The first thing you should know is that Ohio's income went up last year. The Dayton Daily News reported in April:
The Buckeye State experienced big increases in sales taxes, personal income taxes, hospital-related taxes and corporation licenses in fiscal year 2012, the Dayton Daily News found.
Ohio’s tax receipts grew by $905.9 million in fiscal year 2012, which ended last June 30, compared to the previous fiscal year, according to an analysis of 2012 Census of Governments data released Thursday.
A new income source came from one-time licensing fees of $50 million paid by two of Ohio’s new casinos.
The state got $100 million in fees from the opening of casinos in Cleveland and Toledo in May 2012. While that’s a one-time occurrence for each casino, the state will add another $100 million in the current fiscal year for the casino in Columbus, which opened Oct. 8, 2012, and one in Cincinnati, which opened in February.
Ohio tax receipts increased by 3.6 percent in the last fiscal year.
The GOP budget fact sheet, provided by Gongwer Ohio, is titled: "Putting More Money Back in Ohioans' Pockets" and says:
"The House & Senate Majority Caucuses have said from day one that we need to shift towards a consumption-based tax structure and away from our current income tax structure, which penalizes success. Additionally, we have said from day one that you want to ensure that we are not playing a "shell game" where $1 of taxes are cut, but raised by $1 elsewhere."
They are proposing a 50% small business tax cut on the first $250,000 in net business income and a 10% income tax cut, which is a on the personal income tax rate over the next three years.
But there are tax increases in the plan:
* In the future, the Homestead Tax Exemption will be means tested and only apply to seniors earning less than $30,000. It applies to all seniors now. They will grandfather in anyone currently getting the exemption.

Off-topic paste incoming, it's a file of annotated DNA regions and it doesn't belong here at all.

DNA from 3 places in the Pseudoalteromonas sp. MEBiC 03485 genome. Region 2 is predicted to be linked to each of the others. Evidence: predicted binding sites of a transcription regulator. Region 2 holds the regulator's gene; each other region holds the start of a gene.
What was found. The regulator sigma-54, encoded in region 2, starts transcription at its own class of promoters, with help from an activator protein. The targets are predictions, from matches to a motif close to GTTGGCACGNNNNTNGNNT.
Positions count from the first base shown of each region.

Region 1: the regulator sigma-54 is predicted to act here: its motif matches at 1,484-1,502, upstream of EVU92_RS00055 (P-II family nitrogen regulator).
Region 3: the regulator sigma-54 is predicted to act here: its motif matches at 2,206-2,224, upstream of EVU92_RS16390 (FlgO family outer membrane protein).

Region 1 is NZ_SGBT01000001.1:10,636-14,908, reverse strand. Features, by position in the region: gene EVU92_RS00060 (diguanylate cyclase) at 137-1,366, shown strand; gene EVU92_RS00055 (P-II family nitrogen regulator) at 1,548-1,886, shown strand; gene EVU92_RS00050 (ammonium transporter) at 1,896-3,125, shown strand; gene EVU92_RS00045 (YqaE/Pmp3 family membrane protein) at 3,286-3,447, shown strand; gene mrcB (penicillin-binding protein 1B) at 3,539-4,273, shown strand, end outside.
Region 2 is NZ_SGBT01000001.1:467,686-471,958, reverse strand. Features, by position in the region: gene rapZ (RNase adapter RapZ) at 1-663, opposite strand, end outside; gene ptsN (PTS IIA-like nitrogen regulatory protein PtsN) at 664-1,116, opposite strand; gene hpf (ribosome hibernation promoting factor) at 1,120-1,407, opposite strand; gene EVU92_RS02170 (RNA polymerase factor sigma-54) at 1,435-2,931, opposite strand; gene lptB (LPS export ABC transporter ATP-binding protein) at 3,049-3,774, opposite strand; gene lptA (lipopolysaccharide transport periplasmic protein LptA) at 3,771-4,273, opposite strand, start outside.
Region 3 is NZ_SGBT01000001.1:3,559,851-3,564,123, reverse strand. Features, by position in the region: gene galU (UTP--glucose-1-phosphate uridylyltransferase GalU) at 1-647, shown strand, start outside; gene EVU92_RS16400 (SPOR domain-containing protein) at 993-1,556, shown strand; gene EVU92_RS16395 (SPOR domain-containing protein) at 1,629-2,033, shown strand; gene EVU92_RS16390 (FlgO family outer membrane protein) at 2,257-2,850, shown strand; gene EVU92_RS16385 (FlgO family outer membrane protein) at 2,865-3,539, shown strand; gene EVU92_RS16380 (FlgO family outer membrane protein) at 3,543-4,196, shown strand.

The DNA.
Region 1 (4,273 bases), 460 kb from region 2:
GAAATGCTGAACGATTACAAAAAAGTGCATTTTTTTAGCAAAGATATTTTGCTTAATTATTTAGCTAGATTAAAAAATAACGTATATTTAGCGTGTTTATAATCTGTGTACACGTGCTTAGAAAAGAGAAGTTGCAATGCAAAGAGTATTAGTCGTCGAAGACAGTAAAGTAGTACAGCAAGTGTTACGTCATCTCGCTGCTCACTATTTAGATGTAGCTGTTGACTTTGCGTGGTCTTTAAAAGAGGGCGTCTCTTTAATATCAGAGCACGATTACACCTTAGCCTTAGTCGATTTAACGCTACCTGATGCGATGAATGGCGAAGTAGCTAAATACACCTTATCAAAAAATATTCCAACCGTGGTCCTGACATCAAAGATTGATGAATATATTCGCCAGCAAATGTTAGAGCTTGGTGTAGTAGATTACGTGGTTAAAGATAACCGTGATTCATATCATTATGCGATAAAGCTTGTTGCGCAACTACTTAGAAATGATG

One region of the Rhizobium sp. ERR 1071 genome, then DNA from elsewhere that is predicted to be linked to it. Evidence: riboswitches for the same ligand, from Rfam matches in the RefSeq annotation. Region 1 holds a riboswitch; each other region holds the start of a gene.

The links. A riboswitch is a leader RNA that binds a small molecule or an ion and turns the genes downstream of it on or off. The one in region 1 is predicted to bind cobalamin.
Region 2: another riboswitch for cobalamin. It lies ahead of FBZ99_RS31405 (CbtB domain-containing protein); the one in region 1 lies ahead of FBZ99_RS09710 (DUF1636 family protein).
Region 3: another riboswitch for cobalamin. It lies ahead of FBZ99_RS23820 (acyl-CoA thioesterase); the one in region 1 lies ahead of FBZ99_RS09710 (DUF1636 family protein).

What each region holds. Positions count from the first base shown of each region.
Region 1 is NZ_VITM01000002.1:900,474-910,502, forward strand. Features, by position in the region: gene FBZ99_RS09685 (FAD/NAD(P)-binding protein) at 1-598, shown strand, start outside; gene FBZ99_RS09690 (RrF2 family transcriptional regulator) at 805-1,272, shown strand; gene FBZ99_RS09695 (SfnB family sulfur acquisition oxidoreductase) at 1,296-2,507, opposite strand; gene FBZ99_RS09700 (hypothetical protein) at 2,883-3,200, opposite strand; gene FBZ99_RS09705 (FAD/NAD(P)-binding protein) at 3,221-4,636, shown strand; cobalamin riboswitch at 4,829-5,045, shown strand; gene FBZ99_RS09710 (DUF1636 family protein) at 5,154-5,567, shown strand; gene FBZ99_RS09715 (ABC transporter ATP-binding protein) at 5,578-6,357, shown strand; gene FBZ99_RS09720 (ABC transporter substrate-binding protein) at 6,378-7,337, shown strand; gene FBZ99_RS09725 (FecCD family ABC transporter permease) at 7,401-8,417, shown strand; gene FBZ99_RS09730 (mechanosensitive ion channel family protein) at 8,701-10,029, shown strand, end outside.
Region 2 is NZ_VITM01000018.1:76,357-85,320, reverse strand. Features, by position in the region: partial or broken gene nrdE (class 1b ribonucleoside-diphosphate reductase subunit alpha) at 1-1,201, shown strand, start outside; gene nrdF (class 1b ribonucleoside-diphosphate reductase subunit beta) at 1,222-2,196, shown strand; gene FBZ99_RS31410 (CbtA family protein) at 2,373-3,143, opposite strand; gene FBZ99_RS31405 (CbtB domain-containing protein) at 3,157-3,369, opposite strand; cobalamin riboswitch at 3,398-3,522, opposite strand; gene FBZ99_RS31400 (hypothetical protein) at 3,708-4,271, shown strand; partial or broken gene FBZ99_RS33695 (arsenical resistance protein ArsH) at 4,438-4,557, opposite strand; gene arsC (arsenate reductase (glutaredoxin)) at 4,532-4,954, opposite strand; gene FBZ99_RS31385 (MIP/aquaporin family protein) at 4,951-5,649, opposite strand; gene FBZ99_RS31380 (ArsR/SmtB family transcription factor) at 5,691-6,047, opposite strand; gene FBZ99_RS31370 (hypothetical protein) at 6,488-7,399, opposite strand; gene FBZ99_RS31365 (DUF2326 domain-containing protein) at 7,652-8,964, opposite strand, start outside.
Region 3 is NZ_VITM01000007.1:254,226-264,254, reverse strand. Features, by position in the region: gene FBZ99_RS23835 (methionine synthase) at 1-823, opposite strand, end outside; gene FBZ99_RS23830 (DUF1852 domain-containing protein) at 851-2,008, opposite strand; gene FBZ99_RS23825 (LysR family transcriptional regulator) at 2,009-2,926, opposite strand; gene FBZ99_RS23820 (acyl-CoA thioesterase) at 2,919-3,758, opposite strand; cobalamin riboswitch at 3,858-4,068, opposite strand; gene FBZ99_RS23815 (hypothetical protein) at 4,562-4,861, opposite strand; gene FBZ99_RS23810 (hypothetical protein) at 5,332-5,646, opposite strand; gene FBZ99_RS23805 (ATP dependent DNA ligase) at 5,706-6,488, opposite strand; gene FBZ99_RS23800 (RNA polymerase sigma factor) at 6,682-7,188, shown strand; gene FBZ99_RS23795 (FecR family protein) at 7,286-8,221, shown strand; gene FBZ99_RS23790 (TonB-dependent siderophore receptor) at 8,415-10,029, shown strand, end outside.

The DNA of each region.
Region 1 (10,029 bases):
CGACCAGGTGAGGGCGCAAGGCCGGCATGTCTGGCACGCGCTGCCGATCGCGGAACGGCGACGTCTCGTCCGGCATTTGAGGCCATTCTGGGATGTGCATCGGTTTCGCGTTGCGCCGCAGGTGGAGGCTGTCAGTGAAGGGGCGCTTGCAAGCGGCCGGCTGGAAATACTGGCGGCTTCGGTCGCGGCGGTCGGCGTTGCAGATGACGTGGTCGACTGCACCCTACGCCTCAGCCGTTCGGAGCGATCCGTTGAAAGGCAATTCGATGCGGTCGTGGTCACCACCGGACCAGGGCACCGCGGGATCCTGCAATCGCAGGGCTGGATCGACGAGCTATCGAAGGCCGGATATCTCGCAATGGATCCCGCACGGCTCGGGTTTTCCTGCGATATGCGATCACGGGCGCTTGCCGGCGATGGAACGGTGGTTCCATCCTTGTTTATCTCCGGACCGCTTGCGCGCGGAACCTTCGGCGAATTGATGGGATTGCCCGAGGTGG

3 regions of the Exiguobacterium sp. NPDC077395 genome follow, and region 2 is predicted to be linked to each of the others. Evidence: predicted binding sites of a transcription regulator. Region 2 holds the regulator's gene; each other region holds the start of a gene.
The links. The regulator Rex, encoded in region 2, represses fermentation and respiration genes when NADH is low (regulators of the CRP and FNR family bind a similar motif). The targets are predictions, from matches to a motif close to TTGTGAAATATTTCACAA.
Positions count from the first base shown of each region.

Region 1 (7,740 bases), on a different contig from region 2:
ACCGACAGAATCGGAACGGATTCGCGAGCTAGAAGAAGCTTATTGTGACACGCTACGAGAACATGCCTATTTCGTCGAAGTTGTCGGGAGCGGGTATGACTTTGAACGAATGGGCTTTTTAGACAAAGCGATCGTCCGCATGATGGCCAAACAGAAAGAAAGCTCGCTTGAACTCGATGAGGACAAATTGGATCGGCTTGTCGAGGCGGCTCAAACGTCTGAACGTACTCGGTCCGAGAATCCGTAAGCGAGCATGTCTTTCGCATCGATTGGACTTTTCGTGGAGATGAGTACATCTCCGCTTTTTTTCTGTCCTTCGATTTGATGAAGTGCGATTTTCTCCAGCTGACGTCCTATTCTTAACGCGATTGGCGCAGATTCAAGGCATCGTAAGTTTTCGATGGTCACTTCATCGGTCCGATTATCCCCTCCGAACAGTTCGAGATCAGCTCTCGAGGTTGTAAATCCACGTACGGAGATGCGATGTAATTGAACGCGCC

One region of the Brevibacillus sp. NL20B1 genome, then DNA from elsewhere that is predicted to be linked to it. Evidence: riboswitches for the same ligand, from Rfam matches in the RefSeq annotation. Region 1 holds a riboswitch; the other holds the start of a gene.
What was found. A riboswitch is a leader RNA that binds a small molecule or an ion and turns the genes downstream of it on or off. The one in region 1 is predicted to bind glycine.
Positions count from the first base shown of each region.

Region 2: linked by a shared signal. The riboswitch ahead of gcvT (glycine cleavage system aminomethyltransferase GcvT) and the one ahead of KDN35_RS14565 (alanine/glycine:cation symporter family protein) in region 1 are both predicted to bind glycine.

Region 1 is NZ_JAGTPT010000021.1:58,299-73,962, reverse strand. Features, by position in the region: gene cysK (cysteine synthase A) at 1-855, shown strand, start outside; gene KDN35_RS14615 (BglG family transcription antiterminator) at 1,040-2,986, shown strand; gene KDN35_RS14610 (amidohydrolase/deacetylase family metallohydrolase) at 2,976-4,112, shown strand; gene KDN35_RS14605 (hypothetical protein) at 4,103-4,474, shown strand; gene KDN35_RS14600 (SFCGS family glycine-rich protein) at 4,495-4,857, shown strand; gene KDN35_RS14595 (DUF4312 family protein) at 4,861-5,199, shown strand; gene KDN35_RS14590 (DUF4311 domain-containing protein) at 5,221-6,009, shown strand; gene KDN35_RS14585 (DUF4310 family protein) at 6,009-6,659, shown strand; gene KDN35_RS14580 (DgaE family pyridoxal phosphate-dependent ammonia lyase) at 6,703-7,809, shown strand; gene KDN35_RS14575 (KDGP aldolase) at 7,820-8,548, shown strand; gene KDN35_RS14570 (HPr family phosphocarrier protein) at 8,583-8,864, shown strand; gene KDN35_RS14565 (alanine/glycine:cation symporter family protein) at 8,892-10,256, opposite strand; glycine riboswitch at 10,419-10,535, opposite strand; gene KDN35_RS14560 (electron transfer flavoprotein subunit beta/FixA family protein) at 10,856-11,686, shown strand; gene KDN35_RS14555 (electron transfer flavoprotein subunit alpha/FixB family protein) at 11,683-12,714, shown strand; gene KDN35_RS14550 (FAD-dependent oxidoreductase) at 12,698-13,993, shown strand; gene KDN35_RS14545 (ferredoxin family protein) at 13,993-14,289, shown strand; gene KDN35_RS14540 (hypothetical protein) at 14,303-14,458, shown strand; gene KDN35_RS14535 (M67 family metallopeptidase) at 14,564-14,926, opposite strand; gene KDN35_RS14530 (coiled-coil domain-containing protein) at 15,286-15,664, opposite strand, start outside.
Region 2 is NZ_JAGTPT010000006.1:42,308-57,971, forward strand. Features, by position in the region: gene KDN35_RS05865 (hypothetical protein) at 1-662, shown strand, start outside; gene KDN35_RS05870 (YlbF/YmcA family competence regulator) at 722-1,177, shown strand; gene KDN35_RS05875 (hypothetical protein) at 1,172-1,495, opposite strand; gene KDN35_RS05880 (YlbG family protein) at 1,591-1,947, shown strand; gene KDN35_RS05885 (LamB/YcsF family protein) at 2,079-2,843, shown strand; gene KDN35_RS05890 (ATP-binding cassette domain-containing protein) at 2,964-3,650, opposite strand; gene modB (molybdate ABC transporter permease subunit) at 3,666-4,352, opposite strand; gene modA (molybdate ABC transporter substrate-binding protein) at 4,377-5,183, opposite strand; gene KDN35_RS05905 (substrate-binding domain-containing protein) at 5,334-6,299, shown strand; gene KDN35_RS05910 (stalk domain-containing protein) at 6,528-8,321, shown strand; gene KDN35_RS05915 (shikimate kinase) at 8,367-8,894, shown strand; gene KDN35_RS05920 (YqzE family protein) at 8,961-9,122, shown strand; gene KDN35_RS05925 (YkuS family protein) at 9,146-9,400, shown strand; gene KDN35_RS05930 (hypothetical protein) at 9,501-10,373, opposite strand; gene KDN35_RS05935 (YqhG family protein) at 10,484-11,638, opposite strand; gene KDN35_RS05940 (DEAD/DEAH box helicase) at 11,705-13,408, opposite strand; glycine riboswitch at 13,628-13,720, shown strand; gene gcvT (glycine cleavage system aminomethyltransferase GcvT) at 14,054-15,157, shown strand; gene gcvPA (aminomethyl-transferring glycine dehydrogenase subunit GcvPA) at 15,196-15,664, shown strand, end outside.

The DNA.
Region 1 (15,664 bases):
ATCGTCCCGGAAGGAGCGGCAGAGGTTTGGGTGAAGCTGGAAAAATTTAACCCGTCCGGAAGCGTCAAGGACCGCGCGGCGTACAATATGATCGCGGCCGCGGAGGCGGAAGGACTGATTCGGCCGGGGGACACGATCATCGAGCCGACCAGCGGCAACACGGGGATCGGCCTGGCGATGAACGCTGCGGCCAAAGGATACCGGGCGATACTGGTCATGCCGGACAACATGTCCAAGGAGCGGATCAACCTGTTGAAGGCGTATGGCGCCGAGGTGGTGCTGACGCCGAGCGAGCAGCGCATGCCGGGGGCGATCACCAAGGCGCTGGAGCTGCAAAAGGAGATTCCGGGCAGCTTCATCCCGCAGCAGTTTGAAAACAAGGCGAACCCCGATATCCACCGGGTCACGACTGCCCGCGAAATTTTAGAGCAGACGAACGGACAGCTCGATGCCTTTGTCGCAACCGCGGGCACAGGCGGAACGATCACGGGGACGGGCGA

* The state has been subsidizing property taxes from local levies - at a rate of 12.5%. That will end for any new levies. The rationale is that with a lower income tax rate, property owners won't need the state subsidy.
* Gambling losses will no longer be deductible. You'll pay taxes on gambling gains, but won't be able to deduct losses.
* All cigarettes will be taxed at the same rate, which will be a bit lower than what is paid on regular cigarettes.
* If you purchase a magazine at the newsstand or grocery store, you pay sales tax on it. This tax will now be applied to magazines purchased through a subscription.
But the big one is the sales tax, which is increased from 5.5% to 5.75%.
Additionally, in a move they describe as "streamlining" and part of "modernizing our overall tax structure," Ohio will become a full member of a multi-state compact in order to expand the collection of sales taxes due from catalog and Internet purchases.
Another bullet item says they will be "equalizing sale of digital goods with their already taxed hard copy counterparts."
Since the actual language is not yet written, this could mean a number of things but the general consensus is that they are going to require the sales tax on Internet purchases.
All these plans to raise taxes are supposed to be offset by the decrease in income tax. But that assumes that the additional sales you end up paying is actually less than the cut in the income taxes. That may be true for some, but not for others. The good news for purchasers is that you don't *have* to continue purchasing things like magazines and clothes and cigarettes, etc... so you can see an overall reduction in the taxes paid.
I guess I'm just not convinced this will give Ohioans "more buying power and help create jobs."